Korea’s Kim Yu-Na made history on day 14, setting a new world record points total in the women’s figure skating thanks to an exquisite free skate that will live long in the memory of all those who watched it.
“I don’t know why I cried. This is the first time,” the new Olympic figure skating champion Kim Yu-Na told reporters after stepping off the rink. But everyone present at Vancouver’s Pacific Coliseum Arena understood why, after witnessing one of the greatest performances and most inspirational evenings in Olympic Winter Games history.
The 19-year-old Korean, dancing to Gershwin’s Concerto in G, delivered a mesmerising show of elegance and athleticism. She landed an opening triple lutz-triple toe combination, followed by a perfect triple flip and double axel-double toe-double loop, but just as dazzling as her huge jumps were the breathtaking grace, precision and artistry of the performance.
It earned her a colossal 150.06 points in her free programme, for a world record score of 228.56. Kim’s artistry was so exceptional that Japan’s Mao Asada was more than 23 points behind in second despite landing two triple Axels.
“She didn’t miss a step,” said Kim’s Canadian coach Brian Orser, himself a former Olympic medallist. “She was skating with her heart. I just wanted her to have an Olympic moment. I wanted it to be Olympic and not cautious, not hold back, just go out and embrace the space, and the Olympic Games.”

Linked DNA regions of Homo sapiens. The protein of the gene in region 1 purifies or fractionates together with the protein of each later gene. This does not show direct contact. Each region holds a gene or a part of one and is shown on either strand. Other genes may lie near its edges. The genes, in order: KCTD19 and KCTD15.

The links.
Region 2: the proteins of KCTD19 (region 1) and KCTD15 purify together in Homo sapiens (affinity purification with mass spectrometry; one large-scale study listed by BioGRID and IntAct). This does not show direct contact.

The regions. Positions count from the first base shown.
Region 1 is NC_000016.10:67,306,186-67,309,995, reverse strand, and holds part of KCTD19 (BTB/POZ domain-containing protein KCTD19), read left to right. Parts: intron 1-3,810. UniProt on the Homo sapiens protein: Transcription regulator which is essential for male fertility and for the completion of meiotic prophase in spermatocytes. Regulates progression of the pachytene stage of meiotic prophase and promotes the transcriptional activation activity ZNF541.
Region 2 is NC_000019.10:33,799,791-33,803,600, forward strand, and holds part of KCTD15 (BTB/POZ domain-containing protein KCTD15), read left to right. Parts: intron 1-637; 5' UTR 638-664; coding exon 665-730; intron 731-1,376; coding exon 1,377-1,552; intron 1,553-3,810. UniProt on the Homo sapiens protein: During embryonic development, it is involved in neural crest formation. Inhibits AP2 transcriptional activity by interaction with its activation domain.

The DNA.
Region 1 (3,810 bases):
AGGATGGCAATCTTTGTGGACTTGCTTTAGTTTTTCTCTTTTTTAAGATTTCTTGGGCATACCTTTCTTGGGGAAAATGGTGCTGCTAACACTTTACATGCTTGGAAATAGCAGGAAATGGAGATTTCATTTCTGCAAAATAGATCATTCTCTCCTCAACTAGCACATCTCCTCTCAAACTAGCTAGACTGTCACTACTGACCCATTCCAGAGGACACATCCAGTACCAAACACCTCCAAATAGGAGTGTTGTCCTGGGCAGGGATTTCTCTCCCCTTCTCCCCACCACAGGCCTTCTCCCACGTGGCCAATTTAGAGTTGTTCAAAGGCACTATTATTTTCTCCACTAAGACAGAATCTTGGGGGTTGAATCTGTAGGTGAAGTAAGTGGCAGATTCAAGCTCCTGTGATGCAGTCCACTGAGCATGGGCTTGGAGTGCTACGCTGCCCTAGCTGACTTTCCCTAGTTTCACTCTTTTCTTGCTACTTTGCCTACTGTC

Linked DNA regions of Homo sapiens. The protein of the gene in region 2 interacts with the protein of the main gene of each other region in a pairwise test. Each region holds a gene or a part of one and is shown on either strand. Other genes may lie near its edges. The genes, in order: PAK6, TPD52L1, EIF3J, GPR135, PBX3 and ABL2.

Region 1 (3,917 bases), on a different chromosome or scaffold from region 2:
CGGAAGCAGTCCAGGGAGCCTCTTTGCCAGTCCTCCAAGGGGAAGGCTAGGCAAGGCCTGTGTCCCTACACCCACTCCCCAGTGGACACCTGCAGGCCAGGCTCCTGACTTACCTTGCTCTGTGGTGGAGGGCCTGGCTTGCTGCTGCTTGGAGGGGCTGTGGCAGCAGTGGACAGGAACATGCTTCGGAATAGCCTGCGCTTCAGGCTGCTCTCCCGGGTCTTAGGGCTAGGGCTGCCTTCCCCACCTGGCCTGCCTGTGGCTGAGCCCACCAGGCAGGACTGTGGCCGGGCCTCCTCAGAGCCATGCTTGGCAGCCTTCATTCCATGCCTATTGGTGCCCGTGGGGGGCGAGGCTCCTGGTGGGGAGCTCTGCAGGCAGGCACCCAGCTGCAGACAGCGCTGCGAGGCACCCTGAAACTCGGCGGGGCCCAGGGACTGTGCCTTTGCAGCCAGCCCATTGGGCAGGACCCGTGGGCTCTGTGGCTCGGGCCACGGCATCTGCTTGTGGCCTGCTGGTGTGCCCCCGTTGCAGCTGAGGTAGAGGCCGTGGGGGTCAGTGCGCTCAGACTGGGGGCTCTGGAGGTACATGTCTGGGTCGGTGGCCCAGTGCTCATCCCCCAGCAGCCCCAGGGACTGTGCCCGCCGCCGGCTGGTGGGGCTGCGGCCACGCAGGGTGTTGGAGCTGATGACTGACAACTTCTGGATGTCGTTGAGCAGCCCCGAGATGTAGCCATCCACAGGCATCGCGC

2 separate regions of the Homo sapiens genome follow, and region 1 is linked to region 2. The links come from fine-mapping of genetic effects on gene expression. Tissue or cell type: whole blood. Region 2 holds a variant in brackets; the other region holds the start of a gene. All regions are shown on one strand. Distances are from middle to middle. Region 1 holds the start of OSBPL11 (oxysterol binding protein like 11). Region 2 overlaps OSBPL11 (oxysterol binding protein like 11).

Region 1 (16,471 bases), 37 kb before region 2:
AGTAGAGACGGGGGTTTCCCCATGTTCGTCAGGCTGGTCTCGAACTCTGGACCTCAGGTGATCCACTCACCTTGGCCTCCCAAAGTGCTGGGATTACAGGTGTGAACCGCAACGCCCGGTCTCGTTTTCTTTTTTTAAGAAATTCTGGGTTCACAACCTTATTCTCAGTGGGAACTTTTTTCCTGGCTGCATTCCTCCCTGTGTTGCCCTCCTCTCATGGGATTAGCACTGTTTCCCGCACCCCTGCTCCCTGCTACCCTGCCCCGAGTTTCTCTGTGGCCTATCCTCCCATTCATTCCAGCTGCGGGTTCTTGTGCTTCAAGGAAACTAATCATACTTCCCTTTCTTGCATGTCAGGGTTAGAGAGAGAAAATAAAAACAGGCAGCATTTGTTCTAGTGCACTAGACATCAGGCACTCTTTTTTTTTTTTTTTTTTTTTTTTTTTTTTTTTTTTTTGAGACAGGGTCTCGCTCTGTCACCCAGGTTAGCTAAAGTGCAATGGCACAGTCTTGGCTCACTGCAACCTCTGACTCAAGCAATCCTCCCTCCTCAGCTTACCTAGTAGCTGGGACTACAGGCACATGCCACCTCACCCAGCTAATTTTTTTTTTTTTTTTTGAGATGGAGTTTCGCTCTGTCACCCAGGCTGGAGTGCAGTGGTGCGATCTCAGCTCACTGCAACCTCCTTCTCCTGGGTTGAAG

The bronze medal was won by Canada’s Joannie Rochette, who, following her courageous skate in the short programme, had the strength to turn in another remarkable performance just four days after the death of her mother, earning standing ovations from the crowd both before and after her skate. After she had finished, the 24-year-old from Quebec put her hands together and blew a kiss towards the skies.
“I feel proud and the result did not matter. It was a lifetime project for me and my mom, and we achieved that,” she said, adding: “She was always proud of me. She was my biggest fan, my best friend. She was with me every step of the way.”
Small wonder that on such an emotionally-charged night the once-impassive Kim should be moved to tears.
“Three times,” answered Kim, asked how many times she had cried since winning the gold. “After my performance was over and then on the podium. [Joannie Rochette] started crying, and I started crying right with her.”